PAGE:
By Daniel R. Mahanty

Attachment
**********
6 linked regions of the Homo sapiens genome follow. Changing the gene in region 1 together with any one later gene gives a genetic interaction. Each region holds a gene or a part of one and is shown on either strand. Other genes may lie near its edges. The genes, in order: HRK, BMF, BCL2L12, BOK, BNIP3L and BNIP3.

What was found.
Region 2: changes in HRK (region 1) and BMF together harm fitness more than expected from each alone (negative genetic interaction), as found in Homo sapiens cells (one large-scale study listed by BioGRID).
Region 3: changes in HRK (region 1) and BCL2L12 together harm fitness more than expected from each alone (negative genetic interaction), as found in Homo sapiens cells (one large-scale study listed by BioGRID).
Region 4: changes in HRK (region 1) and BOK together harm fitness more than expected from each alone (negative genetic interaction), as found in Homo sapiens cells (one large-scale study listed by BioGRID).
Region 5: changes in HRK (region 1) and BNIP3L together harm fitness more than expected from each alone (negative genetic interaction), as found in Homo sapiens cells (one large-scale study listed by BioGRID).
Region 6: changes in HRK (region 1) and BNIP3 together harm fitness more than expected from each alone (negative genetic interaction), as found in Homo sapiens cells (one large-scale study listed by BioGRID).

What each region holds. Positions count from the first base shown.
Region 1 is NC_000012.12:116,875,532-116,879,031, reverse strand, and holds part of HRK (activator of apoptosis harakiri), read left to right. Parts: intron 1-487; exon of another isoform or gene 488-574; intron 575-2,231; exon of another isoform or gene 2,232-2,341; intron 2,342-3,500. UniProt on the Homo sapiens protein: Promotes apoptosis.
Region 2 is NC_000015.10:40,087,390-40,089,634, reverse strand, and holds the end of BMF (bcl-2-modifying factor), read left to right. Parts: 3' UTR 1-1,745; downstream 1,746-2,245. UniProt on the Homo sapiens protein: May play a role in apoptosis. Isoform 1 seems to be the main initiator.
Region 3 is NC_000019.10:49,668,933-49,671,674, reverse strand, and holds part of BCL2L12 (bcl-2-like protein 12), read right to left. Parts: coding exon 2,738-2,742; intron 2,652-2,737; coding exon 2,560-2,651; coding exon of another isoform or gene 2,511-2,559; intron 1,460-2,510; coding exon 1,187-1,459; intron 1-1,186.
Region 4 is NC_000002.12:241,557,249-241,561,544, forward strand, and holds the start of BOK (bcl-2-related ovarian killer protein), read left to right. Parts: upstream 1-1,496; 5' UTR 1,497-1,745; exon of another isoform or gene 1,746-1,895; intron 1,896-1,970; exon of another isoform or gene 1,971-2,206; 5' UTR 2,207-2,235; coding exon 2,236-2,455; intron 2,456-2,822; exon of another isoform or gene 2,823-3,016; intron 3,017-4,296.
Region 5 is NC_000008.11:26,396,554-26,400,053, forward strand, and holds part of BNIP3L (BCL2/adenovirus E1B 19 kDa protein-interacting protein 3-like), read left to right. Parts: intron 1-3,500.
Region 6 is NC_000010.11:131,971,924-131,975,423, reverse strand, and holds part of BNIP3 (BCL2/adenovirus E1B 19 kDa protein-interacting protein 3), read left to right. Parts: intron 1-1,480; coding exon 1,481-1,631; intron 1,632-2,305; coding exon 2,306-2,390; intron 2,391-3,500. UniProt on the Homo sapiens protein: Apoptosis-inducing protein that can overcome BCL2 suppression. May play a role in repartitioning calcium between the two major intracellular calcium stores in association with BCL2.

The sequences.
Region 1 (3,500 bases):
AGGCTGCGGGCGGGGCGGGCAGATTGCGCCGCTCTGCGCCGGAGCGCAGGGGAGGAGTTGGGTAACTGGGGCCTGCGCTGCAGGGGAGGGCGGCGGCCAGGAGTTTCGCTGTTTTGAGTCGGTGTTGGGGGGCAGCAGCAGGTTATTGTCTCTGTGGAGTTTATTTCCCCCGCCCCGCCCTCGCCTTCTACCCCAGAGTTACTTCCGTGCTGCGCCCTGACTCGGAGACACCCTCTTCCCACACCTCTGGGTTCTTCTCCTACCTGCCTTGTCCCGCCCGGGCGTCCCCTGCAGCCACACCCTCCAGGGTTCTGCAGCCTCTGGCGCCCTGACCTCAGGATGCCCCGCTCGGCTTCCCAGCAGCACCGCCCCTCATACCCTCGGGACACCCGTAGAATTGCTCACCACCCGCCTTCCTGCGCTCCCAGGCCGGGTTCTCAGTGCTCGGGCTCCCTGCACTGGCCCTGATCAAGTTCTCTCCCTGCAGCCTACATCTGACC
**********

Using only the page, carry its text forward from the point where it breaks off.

On June 1, the U.S. Defense Department (DoD) submitted to Congress its report on the more than 500 civilians it estimates were killed and injured in U.S. military operations in 2017—as required by Section 1057 of the National Defense Authorization Act(NDAA) of 2018. Despite several limitations and gaps in civilian casualty reporting (for example, it doesn’t cover strikes by the CIA or other agencies), the Pentagon’s report is in some respects a step forward from prior U.S. government disclosures on civilian casualties, for example by providing country-specific information and data on injuries, and is an important sign of the Pentagon’s commitment to release such data on an annual basis. As two of the authors explained in a report released last year, the release of more detailed information on civilian casualties helps the public to meaningfully assess the true costs of U.S. operations abroad and provides some basic recognition of the harm suffered by those injured and families of those killed.
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